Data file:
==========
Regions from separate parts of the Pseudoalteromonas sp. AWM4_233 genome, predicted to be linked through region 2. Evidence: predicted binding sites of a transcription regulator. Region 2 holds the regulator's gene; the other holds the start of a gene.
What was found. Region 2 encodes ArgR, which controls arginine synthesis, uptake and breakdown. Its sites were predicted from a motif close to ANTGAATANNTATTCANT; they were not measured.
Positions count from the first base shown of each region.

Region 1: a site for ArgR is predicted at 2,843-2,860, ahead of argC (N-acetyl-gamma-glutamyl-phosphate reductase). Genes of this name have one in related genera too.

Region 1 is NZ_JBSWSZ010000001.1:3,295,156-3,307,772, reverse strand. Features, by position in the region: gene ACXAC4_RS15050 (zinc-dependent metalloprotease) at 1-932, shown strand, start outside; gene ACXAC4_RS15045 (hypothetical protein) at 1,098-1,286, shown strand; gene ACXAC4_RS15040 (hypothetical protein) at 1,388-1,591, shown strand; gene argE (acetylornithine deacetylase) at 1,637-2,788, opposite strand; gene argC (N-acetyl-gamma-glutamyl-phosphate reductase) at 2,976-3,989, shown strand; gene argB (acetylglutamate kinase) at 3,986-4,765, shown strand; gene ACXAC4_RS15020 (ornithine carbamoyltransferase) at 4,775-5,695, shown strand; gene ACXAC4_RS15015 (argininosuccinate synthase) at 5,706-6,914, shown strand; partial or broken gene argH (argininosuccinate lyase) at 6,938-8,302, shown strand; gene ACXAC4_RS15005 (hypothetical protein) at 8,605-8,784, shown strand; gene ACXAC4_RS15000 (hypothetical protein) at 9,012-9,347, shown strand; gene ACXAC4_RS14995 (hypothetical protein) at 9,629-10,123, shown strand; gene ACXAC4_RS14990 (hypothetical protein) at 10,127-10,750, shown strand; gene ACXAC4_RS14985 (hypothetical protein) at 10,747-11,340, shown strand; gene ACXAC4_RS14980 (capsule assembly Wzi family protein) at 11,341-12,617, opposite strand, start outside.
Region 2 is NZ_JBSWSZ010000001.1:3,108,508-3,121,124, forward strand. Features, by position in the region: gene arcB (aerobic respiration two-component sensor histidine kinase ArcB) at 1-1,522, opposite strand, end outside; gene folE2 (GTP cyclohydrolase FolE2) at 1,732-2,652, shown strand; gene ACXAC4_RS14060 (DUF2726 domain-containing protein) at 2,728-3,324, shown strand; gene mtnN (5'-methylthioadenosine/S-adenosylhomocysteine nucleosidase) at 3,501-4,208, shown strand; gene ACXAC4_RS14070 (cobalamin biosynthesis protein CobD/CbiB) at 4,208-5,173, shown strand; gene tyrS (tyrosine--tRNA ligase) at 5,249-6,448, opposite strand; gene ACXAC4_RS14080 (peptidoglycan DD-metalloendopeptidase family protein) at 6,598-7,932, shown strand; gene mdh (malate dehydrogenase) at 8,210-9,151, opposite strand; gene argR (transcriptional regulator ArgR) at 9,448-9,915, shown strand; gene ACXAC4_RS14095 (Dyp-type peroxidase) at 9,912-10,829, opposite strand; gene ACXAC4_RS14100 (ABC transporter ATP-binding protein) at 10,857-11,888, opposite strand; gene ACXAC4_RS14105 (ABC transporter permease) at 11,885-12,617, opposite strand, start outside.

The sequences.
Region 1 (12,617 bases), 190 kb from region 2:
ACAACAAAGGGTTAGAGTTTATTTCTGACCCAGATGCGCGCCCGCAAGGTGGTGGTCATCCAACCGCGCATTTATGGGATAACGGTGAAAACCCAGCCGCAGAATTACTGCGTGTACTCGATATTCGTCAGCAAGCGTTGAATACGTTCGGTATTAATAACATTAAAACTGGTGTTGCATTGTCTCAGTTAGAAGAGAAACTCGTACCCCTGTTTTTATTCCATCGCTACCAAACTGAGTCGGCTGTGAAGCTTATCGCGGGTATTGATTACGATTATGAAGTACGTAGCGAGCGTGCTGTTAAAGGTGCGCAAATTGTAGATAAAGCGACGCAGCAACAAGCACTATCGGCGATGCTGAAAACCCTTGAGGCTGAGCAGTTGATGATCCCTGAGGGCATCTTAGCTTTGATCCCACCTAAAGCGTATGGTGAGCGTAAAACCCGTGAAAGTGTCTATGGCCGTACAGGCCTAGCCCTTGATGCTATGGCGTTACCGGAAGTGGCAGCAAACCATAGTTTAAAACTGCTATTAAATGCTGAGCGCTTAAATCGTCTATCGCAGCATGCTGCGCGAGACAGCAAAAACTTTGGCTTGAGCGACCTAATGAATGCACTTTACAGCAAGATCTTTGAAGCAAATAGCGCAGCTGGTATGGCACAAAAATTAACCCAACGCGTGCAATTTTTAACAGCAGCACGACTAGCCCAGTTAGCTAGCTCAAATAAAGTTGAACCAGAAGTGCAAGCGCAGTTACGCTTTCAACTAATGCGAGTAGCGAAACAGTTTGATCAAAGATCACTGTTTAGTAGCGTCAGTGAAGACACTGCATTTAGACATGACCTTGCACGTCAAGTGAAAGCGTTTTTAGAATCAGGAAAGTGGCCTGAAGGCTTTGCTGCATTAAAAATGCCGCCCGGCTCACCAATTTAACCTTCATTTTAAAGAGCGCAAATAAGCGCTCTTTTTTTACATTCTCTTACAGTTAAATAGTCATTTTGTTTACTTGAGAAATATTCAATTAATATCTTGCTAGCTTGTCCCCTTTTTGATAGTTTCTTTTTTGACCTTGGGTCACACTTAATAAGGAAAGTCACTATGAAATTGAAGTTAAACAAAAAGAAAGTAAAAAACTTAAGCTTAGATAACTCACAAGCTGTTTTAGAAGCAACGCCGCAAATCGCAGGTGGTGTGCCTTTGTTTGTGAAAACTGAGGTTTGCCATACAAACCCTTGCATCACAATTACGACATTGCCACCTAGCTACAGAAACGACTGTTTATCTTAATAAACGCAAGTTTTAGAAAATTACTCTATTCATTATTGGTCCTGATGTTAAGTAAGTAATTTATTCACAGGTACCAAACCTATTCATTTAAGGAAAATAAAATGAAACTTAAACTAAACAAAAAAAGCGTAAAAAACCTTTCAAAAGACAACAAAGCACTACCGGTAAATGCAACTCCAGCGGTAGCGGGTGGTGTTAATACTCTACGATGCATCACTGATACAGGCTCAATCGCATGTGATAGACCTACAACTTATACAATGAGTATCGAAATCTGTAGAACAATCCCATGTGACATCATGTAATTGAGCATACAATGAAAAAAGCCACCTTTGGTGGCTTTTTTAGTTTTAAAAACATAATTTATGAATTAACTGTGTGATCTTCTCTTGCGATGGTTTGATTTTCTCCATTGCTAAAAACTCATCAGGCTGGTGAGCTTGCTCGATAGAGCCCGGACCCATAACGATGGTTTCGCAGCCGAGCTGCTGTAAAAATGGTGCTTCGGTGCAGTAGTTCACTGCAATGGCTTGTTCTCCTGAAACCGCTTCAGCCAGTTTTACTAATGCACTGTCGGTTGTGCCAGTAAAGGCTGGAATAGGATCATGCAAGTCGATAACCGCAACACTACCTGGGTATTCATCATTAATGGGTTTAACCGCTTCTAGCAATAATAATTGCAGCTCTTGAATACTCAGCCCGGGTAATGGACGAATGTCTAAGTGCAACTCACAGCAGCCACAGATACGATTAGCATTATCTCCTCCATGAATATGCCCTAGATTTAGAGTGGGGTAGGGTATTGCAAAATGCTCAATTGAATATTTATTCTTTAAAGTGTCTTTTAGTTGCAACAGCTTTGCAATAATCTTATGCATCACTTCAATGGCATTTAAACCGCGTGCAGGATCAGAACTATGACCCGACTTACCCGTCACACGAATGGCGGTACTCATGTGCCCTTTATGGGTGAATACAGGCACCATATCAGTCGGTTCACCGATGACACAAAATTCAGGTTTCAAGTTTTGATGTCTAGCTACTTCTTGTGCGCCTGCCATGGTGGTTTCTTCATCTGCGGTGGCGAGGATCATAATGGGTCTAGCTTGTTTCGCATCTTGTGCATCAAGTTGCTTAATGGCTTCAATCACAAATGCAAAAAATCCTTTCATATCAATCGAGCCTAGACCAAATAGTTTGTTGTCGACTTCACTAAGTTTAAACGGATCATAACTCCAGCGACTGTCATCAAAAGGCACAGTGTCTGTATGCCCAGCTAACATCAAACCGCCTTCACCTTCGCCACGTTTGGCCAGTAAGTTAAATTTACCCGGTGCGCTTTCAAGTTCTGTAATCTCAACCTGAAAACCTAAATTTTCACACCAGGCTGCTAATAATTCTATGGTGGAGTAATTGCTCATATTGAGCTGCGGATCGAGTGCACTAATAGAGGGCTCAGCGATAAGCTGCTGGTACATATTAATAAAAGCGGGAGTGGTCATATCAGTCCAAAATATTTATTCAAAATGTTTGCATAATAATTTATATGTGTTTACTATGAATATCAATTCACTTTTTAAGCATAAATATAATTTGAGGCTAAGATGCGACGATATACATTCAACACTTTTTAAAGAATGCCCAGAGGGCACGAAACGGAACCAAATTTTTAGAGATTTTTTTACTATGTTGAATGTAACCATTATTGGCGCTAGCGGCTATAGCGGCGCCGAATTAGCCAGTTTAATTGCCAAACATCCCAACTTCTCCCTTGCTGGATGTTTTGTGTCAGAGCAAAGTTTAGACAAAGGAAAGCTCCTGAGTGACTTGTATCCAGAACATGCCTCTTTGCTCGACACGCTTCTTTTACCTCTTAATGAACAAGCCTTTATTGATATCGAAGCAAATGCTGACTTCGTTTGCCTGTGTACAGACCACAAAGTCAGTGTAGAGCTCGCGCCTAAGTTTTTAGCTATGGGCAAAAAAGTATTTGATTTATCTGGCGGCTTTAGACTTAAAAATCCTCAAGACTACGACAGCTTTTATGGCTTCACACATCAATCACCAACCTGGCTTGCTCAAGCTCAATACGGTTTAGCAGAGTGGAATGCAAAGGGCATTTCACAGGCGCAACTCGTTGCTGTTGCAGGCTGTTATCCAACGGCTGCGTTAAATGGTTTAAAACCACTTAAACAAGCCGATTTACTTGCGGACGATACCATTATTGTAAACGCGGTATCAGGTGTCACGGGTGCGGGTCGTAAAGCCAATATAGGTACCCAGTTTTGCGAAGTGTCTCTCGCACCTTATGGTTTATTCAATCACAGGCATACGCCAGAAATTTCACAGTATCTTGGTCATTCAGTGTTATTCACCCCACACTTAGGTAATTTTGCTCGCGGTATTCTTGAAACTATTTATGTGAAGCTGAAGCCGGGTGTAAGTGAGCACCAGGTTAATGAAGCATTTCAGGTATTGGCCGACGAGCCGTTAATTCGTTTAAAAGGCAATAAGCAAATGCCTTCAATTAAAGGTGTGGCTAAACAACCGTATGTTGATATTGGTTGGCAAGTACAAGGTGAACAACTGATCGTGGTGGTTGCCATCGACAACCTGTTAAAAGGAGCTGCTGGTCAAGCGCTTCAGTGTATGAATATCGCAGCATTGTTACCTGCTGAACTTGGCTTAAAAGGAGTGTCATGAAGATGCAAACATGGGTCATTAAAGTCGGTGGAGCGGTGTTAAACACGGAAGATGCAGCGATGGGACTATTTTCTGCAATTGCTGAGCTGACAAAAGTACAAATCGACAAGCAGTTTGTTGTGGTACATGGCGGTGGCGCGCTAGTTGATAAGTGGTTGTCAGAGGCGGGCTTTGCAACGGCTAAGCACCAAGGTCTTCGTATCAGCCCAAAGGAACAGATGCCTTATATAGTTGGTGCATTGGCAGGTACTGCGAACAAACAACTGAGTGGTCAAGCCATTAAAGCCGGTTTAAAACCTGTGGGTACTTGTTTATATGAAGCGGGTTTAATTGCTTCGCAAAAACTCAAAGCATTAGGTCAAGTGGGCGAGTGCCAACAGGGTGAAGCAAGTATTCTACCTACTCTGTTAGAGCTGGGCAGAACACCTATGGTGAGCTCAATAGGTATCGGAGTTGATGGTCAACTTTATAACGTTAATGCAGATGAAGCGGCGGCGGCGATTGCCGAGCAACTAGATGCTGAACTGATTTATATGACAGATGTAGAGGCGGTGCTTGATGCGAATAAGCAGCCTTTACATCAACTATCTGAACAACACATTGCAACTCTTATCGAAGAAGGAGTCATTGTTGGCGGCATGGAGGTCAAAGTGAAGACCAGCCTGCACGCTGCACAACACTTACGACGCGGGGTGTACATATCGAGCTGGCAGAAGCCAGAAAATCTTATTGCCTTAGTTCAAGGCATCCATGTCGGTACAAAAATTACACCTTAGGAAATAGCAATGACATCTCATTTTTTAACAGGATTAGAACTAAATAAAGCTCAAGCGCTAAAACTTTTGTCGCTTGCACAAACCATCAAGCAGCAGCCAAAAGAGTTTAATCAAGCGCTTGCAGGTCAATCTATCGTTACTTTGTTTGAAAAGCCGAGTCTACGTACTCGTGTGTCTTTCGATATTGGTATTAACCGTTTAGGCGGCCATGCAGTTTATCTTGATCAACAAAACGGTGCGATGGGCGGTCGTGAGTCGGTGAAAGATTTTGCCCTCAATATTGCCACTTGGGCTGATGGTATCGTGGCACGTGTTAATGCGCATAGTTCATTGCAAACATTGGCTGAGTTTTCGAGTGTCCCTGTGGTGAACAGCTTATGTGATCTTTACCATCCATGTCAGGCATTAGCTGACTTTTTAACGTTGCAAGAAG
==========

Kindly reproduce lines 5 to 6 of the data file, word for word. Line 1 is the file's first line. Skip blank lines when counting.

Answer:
Region 1 is NZ_JBSWSZ010000001.1:3,295,156-3,307,772, reverse strand. Features, by position in the region: gene ACXAC4_RS15050 (zinc-dependent metalloprotease) at 1-932, shown strand, start outside; gene ACXAC4_RS15045 (hypothetical protein) at 1,098-1,286, shown strand; gene ACXAC4_RS15040 (hypothetical protein) at 1,388-1,591, shown strand; gene argE (acetylornithine deacetylase) at 1,637-2,788, opposite strand; gene argC (N-acetyl-gamma-glutamyl-phosphate reductase) at 2,976-3,989, shown strand; gene argB (acetylglutamate kinase) at 3,986-4,765, shown strand; gene ACXAC4_RS15020 (ornithine carbamoyltransferase) at 4,775-5,695, shown strand; gene ACXAC4_RS15015 (argininosuccinate synthase) at 5,706-6,914, shown strand; partial or broken gene argH (argininosuccinate lyase) at 6,938-8,302, shown strand; gene ACXAC4_RS15005 (hypothetical protein) at 8,605-8,784, shown strand; gene ACXAC4_RS15000 (hypothetical protein) at 9,012-9,347, shown strand; gene ACXAC4_RS14995 (hypothetical protein) at 9,629-10,123, shown strand; gene ACXAC4_RS14990 (hypothetical protein) at 10,127-10,750, shown strand; gene ACXAC4_RS14985 (hypothetical protein) at 10,747-11,340, shown strand; gene ACXAC4_RS14980 (capsule assembly Wzi family protein) at 11,341-12,617, opposite strand, start outside.
Region 2 is NZ_JBSWSZ010000001.1:3,108,508-3,121,124, forward strand. Features, by position in the region: gene arcB (aerobic respiration two-component sensor histidine kinase ArcB) at 1-1,522, opposite strand, end outside; gene folE2 (GTP cyclohydrolase FolE2) at 1,732-2,652, shown strand; gene ACXAC4_RS14060 (DUF2726 domain-containing protein) at 2,728-3,324, shown strand; gene mtnN (5'-methylthioadenosine/S-adenosylhomocysteine nucleosidase) at 3,501-4,208, shown strand; gene ACXAC4_RS14070 (cobalamin biosynthesis protein CobD/CbiB) at 4,208-5,173, shown strand; gene tyrS (tyrosine--tRNA ligase) at 5,249-6,448, opposite strand; gene ACXAC4_RS14080 (peptidoglycan DD-metalloendopeptidase family protein) at 6,598-7,932, shown strand; gene mdh (malate dehydrogenase) at 8,210-9,151, opposite strand; gene argR (transcriptional regulator ArgR) at 9,448-9,915, shown strand; gene ACXAC4_RS14095 (Dyp-type peroxidase) at 9,912-10,829, opposite strand; gene ACXAC4_RS14100 (ABC transporter ATP-binding protein) at 10,857-11,888, opposite strand; gene ACXAC4_RS14105 (ABC transporter permease) at 11,885-12,617, opposite strand, start outside.